Twelve Days of Pre-Recession GM Christmas: The Cadillac STS-V

What do you mean ‘Pre-Recession’?

After the year 2000, but before the economic recession of 2008, GM was making some weird cars. Retro styled cars, cars with high performance trims (for seemingly no reason), cars with LS motors mounted sideways, and of course, Saabs.

Why these cars came about is complex. If somebody is willing to offer a theory, I’m all ears. However, I’m not here to explore the roots of this issue, only what fruit it ended up bearing. While many of these cars may have continued production after the recession of 2008-2010, most if not all were born of the white heat of stupidity that lost GM $82 billion before this time. I say stupidity of course, because most of the following vehicles I would like to own one day.

The Cadillac STS-V

There’s really only a few times when I was researching cars for this series that I was really surprised. I knew GM’s pre-bailout reputation was strange, I knew they made quirky cars. I did not know that any of them were as refined, advanced, or expensive as the STS-V. 

The STS-V is a Cadillac’s Cadillac. What I mean is, it’s heavy, it’s powerful, and I’m more than certain all the leather on the inside could completely upholster the outside. Let me give you a few features this car had when it was released, in 2006.

  • A six-speed automatic transmission, adjustable for ferocity (two positions)
  • Brembo Brakes
  • Adjustable traction and stability control (four positions)
  • Standard rear differential cooler
  • Heated seats and steering wheel
  • A heads-up display
  • Automatic high-beams
  • Keyless entry
  • Voice command for the HVAC, windows, locks, audio, and navigation
  • Backup sensors
  • Lane departure warning
  • Blindspot monitors
  • A leather and suede interior contracted by the same people who did the first gen Maybach Mercedes

That’s an impressive list of features, especially for 2006. It continues to leave an impression under the hood.

The STS-V is equipped with–as far as I can tell–the most well-spoken-of Northstar made; the LC3. It seems like the most reliable, most advanced, and most powerful. I’m gonna spend some time on the engine because honestly, it has some cool features.

The LC3 is one of the newer Northstars (starting in 2003) that received a forged steel crankshaft. The LC3 displaced 4.4 liters instead of the standard 4.6, due to a smaller bore. The compression ratio was also reduced down to 9.0:1, to accommodate forced induction.

The LC3 is a partially closed deck block vs the typical open deck, for greater strength. The head issues were supposedly resolved as well. The motor got new head gaskets and new head bolts–the latter being from the LS6. They replaced the previous bolts which were too short and had threads that were too fine. The pistons and connecting rods are both cast, however they are stronger than those found the standard 4.6 liter Northstar. 

Most of the magic happens up at the intake manifold, which also houses the supercharger (a 2.0 liter roots type), and the intercooler (a water-air unit). It’s all one piece, with the supercharger and intake manifold being cast together. This assembly provides 10-12psi of boost.

Image result for northstar lc3 supercharger

All of this adds up to a nearly eighty-thousand dollar car weighing in at 4300 pounds. It makes 469 horsepower, 439 lb/ft of torque, will do zero-to-sixty in 4.6 seconds, and the quarter mile in 12.9 seconds. That isn’t a typo. This 4300 pound behemoth ran high twelves, bone stock, in 2006.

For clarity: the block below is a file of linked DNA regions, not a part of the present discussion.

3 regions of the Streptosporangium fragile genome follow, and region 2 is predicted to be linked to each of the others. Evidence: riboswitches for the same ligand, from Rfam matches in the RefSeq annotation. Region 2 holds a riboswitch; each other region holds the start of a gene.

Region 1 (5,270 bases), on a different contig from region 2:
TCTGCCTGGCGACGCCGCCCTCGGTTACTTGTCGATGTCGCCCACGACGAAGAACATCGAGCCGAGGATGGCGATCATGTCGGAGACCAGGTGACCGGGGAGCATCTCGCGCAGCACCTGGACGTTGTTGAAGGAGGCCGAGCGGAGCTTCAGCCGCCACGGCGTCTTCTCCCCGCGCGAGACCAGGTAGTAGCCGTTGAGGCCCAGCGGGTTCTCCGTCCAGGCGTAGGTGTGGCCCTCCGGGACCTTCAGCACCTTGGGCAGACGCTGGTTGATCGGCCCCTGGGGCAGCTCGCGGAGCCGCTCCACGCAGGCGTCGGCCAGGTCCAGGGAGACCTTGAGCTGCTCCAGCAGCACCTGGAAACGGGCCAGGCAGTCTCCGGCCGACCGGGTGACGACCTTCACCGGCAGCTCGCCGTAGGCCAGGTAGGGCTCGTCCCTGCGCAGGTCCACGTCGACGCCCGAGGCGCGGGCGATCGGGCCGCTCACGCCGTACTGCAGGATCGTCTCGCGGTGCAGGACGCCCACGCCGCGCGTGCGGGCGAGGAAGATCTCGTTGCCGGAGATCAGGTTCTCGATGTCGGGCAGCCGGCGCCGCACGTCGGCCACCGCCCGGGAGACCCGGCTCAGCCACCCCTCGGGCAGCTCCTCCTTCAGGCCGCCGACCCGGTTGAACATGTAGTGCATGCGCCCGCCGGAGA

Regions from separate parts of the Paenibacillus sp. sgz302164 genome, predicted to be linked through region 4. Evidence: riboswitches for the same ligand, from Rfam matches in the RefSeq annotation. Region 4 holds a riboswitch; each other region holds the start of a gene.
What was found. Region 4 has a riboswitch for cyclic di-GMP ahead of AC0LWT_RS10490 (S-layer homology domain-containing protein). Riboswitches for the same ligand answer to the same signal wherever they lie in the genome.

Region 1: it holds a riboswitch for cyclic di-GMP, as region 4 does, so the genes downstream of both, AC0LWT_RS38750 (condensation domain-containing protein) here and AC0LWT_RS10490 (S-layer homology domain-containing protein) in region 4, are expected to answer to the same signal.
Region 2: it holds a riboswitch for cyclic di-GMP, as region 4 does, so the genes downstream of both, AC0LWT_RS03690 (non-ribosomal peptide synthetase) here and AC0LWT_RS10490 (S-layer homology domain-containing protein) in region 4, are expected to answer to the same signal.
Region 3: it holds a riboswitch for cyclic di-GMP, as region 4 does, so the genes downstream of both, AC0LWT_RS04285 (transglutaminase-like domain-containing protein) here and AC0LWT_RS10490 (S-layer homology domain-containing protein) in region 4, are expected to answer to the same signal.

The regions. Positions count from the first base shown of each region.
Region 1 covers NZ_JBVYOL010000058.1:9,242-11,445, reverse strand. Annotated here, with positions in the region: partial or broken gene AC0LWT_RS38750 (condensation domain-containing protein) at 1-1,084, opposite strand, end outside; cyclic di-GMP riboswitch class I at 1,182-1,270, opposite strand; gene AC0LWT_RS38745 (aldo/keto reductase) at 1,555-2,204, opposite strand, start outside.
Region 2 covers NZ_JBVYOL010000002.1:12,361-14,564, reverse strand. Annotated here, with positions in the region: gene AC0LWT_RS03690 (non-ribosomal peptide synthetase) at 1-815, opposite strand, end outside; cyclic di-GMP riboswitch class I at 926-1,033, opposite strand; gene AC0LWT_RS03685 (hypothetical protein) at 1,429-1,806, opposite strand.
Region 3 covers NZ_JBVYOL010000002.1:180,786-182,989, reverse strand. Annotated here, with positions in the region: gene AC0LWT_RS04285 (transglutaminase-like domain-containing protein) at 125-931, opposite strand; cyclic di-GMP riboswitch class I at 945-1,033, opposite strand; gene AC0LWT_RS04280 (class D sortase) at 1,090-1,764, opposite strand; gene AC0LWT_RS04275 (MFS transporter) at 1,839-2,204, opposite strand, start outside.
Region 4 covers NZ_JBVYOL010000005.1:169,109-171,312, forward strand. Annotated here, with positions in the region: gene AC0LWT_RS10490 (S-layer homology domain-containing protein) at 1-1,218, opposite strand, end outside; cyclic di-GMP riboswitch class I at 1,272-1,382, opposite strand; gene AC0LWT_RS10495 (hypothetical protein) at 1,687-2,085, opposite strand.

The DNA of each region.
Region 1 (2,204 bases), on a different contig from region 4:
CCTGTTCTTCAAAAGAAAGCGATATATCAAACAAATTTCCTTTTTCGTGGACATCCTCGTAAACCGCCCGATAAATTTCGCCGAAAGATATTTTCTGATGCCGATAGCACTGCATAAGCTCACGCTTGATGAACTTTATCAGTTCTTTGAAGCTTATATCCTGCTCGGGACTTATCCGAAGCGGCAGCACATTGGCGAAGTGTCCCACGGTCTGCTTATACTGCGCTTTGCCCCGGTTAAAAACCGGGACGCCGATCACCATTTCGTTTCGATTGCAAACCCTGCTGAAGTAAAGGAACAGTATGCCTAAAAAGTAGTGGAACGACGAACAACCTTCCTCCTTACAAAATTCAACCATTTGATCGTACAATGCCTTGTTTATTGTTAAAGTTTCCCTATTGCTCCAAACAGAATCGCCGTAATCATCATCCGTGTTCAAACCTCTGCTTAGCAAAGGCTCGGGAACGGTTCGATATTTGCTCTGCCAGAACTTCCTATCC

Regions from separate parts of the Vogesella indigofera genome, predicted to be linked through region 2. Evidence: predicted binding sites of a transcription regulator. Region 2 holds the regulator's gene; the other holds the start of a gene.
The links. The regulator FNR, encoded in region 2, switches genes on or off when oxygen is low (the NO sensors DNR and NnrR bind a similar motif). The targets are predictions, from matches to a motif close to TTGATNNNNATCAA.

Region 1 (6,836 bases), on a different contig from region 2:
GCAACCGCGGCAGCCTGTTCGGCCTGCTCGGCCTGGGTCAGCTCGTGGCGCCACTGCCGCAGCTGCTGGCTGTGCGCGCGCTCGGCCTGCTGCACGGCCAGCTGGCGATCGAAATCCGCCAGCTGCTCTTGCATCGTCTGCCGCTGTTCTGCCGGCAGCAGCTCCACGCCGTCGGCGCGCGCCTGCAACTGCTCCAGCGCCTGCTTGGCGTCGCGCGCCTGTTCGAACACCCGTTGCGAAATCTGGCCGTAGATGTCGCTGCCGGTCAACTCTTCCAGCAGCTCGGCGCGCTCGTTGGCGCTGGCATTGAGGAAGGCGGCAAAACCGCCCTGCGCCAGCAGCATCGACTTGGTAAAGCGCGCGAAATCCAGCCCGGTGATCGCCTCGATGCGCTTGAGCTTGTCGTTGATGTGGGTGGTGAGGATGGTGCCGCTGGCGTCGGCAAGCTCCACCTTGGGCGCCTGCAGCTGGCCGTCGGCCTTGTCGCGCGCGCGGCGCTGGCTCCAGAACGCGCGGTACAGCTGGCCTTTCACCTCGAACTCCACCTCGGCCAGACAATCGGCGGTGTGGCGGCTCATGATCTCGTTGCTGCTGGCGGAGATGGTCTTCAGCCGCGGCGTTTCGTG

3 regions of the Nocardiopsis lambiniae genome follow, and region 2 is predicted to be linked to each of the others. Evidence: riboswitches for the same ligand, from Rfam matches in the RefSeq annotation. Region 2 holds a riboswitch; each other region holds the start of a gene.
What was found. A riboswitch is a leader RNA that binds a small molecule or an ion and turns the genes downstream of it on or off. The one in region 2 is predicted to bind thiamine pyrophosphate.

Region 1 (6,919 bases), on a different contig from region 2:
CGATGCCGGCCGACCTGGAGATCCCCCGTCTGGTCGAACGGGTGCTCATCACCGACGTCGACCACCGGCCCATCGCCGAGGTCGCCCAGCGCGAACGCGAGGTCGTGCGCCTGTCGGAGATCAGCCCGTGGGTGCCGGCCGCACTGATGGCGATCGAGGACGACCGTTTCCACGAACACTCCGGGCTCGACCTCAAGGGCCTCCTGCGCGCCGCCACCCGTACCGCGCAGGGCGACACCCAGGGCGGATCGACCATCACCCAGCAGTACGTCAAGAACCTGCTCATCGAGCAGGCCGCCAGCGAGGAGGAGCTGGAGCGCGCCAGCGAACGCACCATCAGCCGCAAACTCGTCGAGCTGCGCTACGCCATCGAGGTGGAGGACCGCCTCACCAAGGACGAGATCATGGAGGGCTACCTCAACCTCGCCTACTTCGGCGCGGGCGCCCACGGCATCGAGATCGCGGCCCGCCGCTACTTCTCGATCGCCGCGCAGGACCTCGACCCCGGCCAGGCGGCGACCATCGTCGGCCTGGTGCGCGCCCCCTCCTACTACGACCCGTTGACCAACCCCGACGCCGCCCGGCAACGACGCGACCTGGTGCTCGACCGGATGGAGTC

On the outside, the STS-V got more aggressive bumpers and fascias as compared to the standard car. It also got a bulge in the hood so you knew it meant business. It was lower, stiffer, got 19 inch wheels in the back, and 18 inch wheels in the front. This was to enhance the appearance of an aggressive rake angle.

Image result for cadillac STS-V

As seen here. 

However, as is typical with GM, this car was a collection of features that just ended up being not that gr- Wait.

One moment…

I have just received news this car was actually… pretty good. 

Oh.

In 2006, Car and Driver compared the STS-V, the brand new M5 (the V10 variant), and the Mercedes CLS 55 AMG. The Cadillac couldn’t top the M5 (I would argue not many cars can even today), but it did top the Mercedes. Even at eighty thousand dollars, the STS-V was a boatload of car. So you should go buy one right?

Probably not.

Here’s the bad news; if you haven’t guessed already, owners of this car report all of this great tech has the tendency to fly south for the winter. By, ‘for the winter’, I mean forever. Also, a lot of them seem to have a host of mechanical issues (many not related to the engine, surprisingly).

It’s pretty hard to find super clean ones as well, because they only made 2,503. None of them are above $20k, and I cannot find any with less than 40k miles on them. You can buy–what I will safely assume is a rolling nightmare–for about $7k. Don’t do this.

So why did I write this? It’s a big used ‘Caddy you shouldn’t buy. 

Well, it’s still cool.

It’s still cool, and It’s undoubtedly a Cadillac.

Cadillac ‘being Cadillac’ is something we, our fathers, and our grandfathers have been taking completely for granted for more than a century.

At the time this is being written, ‘big sedan with a V8 Cadillac’ is going to die. In fact, it has a few weeks to live. When the CT6 is discontinued in January, that may be it.

Cadillac–the brand that invented the cross-plane V8–will not be making a V8 sedan for the first time since 1915.

This holiday season, when you’re celebrating New Years, you’ll probably have a drink– maybe a few drinks. If you’re like me, it will probably be closer to nine. 

Pour a little out for Cadillac.

I’ll end this post with a video of an absolutely furious sounding modded STS-V.

Happy Holidays, see you tomorrow.

 

 

 

 

 

 

 

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